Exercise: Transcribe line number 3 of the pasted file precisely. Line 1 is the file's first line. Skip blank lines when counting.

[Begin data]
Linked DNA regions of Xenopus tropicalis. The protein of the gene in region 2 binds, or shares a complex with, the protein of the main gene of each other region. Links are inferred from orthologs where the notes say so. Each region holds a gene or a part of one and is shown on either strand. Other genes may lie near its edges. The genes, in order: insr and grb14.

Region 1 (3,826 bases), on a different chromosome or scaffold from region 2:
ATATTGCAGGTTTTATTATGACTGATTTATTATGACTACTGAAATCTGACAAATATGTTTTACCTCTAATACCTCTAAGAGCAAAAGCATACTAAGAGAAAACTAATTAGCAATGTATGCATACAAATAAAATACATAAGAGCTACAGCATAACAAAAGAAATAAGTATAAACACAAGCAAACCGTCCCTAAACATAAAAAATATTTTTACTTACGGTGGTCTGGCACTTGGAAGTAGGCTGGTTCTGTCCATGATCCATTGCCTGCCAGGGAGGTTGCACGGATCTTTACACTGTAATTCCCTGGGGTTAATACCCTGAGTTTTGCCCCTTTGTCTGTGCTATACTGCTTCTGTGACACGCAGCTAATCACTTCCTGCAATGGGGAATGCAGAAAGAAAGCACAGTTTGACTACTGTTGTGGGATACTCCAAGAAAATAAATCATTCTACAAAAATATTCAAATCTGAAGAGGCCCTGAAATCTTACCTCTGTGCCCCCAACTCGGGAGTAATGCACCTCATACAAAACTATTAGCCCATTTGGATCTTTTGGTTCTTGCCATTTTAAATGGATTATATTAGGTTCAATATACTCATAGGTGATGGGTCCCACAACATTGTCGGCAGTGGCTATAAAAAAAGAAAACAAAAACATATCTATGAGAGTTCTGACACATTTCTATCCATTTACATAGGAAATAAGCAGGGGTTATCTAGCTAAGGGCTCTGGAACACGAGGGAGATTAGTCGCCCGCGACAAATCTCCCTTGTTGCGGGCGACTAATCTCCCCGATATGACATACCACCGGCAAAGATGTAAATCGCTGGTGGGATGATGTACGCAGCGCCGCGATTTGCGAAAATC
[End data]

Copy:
ATATTGCAGGTTTTATTATGACTGATTTATTATGACTACTGAAATCTGACAAATATGTTTTACCTCTAATACCTCTAAGAGCAAAAGCATACTAAGAGAAAACTAATTAGCAATGTATGCATACAAATAAAATACATAAGAGCTACAGCATAACAAAAGAAATAAGTATAAACACAAGCAAACCGTCCCTAAACATAAAAAATATTTTTACTTACGGTGGTCTGGCACTTGGAAGTAGGCTGGTTCTGTCCATGATCCATTGCCTGCCAGGGAGGTTGCACGGATCTTTACACTGTAATTCCCTGGGGTTAATACCCTGAGTTTTGCCCCTTTGTCTGTGCTATACTGCTTCTGTGACACGCAGCTAATCACTTCCTGCAATGGGGAATGCAGAAAGAAAGCACAGTTTGACTACTGTTGTGGGATACTCCAAGAAAATAAATCATTCTACAAAAATATTCAAATCTGAAGAGGCCCTGAAATCTTACCTCTGTGCCCCCAACTCGGGAGTAATGCACCTCATACAAAACTATTAGCCCATTTGGATCTTTTGGTTCTTGCCATTTTAAATGGATTATATTAGGTTCAATATACTCATAGGTGATGGGTCCCACAACATTGTCGGCAGTGGCTATAAAAAAAGAAAACAAAAACATATCTATGAGAGTTCTGACACATTTCTATCCATTTACATAGGAAATAAGCAGGGGTTATCTAGCTAAGGGCTCTGGAACACGAGGGAGATTAGTCGCCCGCGACAAATCTCCCTTGTTGCGGGCGACTAATCTCCCCGATATGACATACCACCGGCAAAGATGTAAATCGCTGGTGGGATGATGTACGCAGCGCCGCGATTTGCGAAAATC